And so they ended up in each other’s homes, out of necessity.

When Cornerstone started we started in our living room on Basinview Drive.  We were for a time a house church.

Historically, we are told that when persecution broke out against the church we are told that the early church began worshipping in hidden places like the Roman Catacombs.

Again, nothing sacred or holy about the catacombs, they were a safe place to meet when they could no longer meet in homes.

And so, they ended up in the catacombs, out of necessity.

It was about the third century when buildings started being built and modified exclusively as places of Christian worship.  Why?  Because they had outgrown the houses they were meeting in, or folks didn’t want their home disrupted by a couple of dozen of their closest friends every week.

The oldest church that has been discovered is the Dura-Europos church, located in Syria, which dates back to around 241 AD.

In our 23 year history we have met in homes, schools, the Lions Den at the LeBrun Centre, the rec room at the Berkeley, a couple of different company board rooms, a movie theatre, Sunnyside Mall and once under the trees at Fish Hatchery park and now in our own building.

And in all the different places we were meeting we were the church.

So, it’s not about the where.

In the book of Acts Luke writes this account of one of their worship experiences, Acts 16:13  On the Sabbath we went a little way outside the city to a riverbank, where we thought people would be meeting for prayer, and we sat down to speak with some women who had gathered there.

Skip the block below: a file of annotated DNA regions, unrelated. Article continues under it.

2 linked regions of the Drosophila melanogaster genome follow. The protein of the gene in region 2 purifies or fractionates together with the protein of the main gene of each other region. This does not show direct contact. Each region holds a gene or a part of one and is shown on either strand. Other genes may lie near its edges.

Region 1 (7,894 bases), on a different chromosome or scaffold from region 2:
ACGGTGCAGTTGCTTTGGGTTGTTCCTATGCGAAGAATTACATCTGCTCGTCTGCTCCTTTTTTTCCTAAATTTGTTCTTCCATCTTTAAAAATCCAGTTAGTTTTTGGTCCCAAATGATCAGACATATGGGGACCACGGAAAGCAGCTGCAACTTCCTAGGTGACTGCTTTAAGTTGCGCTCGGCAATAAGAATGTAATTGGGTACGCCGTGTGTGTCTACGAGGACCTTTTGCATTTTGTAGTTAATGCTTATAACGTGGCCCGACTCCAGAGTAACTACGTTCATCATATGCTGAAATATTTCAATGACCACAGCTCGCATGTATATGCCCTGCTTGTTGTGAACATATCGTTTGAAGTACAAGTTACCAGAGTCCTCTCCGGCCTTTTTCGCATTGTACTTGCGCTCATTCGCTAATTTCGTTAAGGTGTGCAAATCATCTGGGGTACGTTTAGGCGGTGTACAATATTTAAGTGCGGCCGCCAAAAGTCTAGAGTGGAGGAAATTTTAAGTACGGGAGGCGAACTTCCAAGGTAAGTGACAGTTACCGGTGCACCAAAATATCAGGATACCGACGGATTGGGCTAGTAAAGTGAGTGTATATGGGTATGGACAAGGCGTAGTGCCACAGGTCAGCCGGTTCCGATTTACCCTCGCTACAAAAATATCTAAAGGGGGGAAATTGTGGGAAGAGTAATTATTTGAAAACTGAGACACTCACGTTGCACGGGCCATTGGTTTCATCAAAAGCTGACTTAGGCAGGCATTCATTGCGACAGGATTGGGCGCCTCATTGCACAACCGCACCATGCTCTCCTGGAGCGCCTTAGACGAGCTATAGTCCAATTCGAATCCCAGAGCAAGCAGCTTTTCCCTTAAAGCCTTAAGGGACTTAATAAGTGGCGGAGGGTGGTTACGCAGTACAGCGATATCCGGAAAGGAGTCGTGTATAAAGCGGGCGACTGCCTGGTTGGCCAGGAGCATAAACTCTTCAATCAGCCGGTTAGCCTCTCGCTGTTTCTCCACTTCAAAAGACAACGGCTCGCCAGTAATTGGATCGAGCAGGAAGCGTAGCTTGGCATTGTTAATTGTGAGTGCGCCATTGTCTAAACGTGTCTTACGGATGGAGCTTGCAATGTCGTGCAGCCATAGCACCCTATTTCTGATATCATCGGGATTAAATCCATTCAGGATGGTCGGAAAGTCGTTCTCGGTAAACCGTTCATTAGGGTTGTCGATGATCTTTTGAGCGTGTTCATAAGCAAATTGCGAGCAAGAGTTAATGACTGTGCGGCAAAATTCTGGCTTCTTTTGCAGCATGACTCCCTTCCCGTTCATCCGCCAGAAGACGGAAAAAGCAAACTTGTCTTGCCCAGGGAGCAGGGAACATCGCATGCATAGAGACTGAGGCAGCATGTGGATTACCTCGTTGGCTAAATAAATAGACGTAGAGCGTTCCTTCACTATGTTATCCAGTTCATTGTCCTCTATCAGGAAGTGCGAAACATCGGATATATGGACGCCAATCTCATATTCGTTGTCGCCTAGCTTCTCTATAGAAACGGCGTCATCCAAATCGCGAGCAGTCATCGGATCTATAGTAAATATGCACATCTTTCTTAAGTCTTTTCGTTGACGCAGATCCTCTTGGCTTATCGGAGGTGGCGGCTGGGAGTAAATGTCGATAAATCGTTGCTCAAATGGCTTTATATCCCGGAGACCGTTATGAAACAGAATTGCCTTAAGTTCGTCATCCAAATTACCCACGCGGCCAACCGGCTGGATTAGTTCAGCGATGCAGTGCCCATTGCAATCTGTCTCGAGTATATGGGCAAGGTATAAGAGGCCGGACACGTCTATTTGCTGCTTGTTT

The Sabbath that is mentioned was the Jewish Sabbath and it occurs on the day we call Saturday, and if that was all we had it would be easy, we’d all worship on the Sabbath.

But later in the book of Acts we read Acts 20:7  On the first day of the week, we gathered with the local believers to share in the Lord’s Supper. Paul was preaching to them, and since he was leaving the next day, he kept talking until midnight.   It would appear that as Christianity became more and more distinct from Judaism that worship shifted from Saturday to Sunday to commemorate the day of the resurrection.

So not only is it not about the where,  It’s Not About the When

 For many years going to church meant church at 11, and then church again at 7 in the evening and it was always on Sunday.  But that was traditional not biblical.  The 11 am start gave the farmers time to milk their cows and get cleaned up and ready for church.  It meant that there was time to have Sunday School at 9:30.

But it doesn’t have to be 11 am on Sunday Morning.

If you’ve been wondering where Pastor Mike White and Nicki have been lately, the answer is Abi Dhabi, where Nicki is teaching school for a couple of years.

They are presently worshipping at a church called Cornerstone International, which meets on Friday.

Many churches in the middle east meet on Friday, because that is the Muslim holy day and day of rest and Sunday is just another work day.

When we first started worshipping together we met at 10 a.m., then we changed it to 10:30 and then to 9:30 and 11:00.  For a little while we met on Saturday evenings at 6:00 p.m.   And a long time ago in a galaxy far far away we met once a month on Sunday Evenings at 6:30 and ate together and worshipped together.

On any given weekend, you can go to some church in Halifax on Saturday or Sunday at any number of times.

So the where isn’t important and neither is the when.  But here is the shocker for many people